At a Glance

Debt gets a bad rap because the term has such a negative connotation. Also, most people probably associate debt with owing the wrong people money (and sometimes, you might). But the truth is, there are plenty of different types of debt—and not all of them are bad. In fact, according to the Federal Reserve Bank of New York, the average American has more than $104,000 in debt, including student loans, personal loans, mortgages, and of course credit cards.

In this article, you’ll find:

Debt definition

What is debt? Debt is money you owe to a lender, creditor, or individual. Your debt may be in the form of a loan or line of credit, but either way you are expected to repay your balance by a specified date. Borrowers can get into trouble with debt when they start taking on more debt to pay off old debts.

Related: How to Pay Off Debt?

An example of debt

For millennials especially, debt can add up quickly. Nearly everyone uses credit cards, and around 45% of millennials in the U.S. have student loan debt2—so it’s not uncommon for you to be in the hole. We repeat: Debt is normal. The most important part is to recognize the problem (and potential damage to your credit if you plan on buying a house someday) and start paying it off any way you can.

In a previous Credello report about real-life debt snowball examples, Leslie Ann Spence (31) said she implemented the debt snowball method to reduce about $75,000 in student loan and credit card debt to roughly $28,000. She expects to be debt-free in the next three years.

How does debt work?

Typically, you borrow money with the understanding that you will pay back the amount later, plus interest. Simply put, interest is the cost of borrowing money. Your lender or bank charges you for borrowing, and your interest rate is usually expressed as a percentage of your outstanding balance. You might see the letters APR or annual percentage rate to represent the percentage of interest you’ll be charged.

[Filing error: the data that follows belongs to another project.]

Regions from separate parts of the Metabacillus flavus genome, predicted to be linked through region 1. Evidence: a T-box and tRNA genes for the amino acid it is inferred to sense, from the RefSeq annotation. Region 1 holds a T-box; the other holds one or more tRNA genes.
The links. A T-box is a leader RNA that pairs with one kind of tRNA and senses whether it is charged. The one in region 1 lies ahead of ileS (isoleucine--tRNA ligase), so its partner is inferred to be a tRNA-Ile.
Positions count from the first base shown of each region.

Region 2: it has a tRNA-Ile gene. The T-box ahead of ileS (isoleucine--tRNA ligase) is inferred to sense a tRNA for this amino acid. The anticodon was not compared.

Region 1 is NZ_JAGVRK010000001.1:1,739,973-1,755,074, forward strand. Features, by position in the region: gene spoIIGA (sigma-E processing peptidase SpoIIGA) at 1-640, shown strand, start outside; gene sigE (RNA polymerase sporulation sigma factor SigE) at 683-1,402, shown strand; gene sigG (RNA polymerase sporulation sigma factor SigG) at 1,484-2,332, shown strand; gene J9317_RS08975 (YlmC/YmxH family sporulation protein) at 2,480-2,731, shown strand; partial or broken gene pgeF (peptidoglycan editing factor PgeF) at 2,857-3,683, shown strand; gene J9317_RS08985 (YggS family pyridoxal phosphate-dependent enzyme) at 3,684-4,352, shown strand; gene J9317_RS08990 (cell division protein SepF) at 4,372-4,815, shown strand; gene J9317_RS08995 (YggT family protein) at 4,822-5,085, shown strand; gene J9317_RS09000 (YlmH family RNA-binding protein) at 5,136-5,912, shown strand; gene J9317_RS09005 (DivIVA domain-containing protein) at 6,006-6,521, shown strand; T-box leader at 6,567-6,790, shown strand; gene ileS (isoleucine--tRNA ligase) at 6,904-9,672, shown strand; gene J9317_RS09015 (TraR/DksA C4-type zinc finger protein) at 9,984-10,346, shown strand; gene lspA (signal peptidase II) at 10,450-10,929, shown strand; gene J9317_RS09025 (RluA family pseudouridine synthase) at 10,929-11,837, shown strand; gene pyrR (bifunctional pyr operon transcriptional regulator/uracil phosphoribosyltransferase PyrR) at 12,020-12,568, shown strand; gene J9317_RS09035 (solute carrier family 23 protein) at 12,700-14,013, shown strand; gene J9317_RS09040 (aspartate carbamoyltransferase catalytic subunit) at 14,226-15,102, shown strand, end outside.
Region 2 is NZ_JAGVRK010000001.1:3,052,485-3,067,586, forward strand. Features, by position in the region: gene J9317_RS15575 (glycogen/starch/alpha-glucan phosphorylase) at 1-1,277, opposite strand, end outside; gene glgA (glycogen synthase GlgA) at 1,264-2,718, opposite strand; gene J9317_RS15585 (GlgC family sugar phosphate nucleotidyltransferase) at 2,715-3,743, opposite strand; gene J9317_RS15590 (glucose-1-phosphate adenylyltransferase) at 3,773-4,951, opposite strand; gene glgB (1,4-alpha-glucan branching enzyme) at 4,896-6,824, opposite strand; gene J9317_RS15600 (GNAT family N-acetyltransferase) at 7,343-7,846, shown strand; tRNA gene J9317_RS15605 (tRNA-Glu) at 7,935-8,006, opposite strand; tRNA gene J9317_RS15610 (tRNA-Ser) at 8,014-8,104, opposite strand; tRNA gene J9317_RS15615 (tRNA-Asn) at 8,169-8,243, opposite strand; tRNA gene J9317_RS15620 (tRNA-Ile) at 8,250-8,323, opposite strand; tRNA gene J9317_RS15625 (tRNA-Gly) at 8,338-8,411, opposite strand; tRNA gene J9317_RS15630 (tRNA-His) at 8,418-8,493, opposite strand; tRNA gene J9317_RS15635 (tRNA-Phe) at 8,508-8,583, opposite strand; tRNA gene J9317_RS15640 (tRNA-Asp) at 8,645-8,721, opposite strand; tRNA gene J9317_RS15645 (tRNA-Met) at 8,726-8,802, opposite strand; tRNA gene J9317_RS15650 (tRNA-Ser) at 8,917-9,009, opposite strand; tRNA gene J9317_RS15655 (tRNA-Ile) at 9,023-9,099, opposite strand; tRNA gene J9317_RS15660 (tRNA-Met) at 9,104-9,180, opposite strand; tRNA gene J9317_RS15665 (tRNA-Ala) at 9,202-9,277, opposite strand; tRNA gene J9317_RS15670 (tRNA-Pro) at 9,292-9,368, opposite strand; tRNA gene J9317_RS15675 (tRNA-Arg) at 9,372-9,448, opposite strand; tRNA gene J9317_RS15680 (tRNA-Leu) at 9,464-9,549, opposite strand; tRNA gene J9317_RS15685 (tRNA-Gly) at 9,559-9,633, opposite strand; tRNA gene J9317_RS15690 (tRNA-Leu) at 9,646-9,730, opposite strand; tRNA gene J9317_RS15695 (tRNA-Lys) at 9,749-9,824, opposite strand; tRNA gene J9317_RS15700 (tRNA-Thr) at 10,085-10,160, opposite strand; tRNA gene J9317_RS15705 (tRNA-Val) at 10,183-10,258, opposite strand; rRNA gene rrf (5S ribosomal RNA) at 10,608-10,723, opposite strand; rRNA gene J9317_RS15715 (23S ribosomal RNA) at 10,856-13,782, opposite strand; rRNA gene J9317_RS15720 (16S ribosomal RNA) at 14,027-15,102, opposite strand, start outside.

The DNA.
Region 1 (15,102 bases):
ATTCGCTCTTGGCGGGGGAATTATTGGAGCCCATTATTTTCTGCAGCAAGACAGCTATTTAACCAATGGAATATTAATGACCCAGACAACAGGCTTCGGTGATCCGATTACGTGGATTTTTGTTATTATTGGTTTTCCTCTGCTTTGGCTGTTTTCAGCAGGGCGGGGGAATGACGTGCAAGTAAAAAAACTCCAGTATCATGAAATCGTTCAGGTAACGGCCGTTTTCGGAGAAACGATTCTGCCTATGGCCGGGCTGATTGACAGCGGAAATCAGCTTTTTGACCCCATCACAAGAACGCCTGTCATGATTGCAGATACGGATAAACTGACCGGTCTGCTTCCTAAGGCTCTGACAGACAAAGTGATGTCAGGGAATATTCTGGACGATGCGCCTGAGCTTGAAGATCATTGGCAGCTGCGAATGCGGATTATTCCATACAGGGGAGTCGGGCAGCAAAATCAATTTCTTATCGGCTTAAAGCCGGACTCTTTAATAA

Borrowing money ain’t free.

Types of debt

There are several different categories of debt and a few ways you can slice the pie. (We find that debt is more pleasant to think about when you look at it like pie.)

Secured debt vs. unsecured debt

Secured debt requires collateral—like your car or house—to guarantee the loan. Examples include:

  • Auto loans
  • Mortgages

Unsecured debt does not require collateral and is based on your creditworthiness, which is where your credit report and credit score come into play. Examples include:

Related: Unsecured vs. Secured Debt

Revolving debt vs. installment debt

Revolving debt is a type of debt that renews as you repay the borrowed money. This type of debt, often called credit, usually comes with a credit limit that’s determined by a variety of factors like your credit score/history, income, home equity, etc. Examples of revolving debt include:

  • Credit cards
  • Home equity lines of credit (HELOCs)

Installment debt is a type of debt that gives you a lump sum to repay periodically in scheduled payments. Installment loans often come as secured debt, but you could also get an unsecured loan with a good enough credit score. Examples of installment debt include:

  • Personal loans
  • Auto loans
  • Mortgages
  • Home equity loans
  • Student loans

Personal debt vs. business debt

You’d think this one is self-explanatory, but it’s actually more complicated than it seems. If you own a business, you’ve likely taken out a business loan at some point—whether you needed the money to get up and running or to secure retail/office space. Technically, any money you borrow to start or maintain your business is business debt. However, if your name is on the loan and you’re personally responsible for paying it back, then you’re dealing with personal debt.

Typically, unless your company is a huge corporation or you’ve established an LLC, your small business debt is also personal debt because you will ultimately be responsible.

Good debt vs. Bad debt

It might sound counterintuitive to describe any debt as “good,” but here’s what we mean:

What is good debt?

Good debt is debt that offers you a favorable return on your investment, whether it’s in the form of financial value or quality of life. Good debt can give you a place to live with a mortgage or prepare you for a higher-earning career with student loans. Examples of good debt could include:

  • Mortgages
  • Student loans
  • Business loans

What is bad debt?

On the other hand, bad debt is debt that does little to improve your life or financial situation. Bad debt is money you borrow or spend with no real return. Examples might include:

  • Credit card debt
  • Personal loans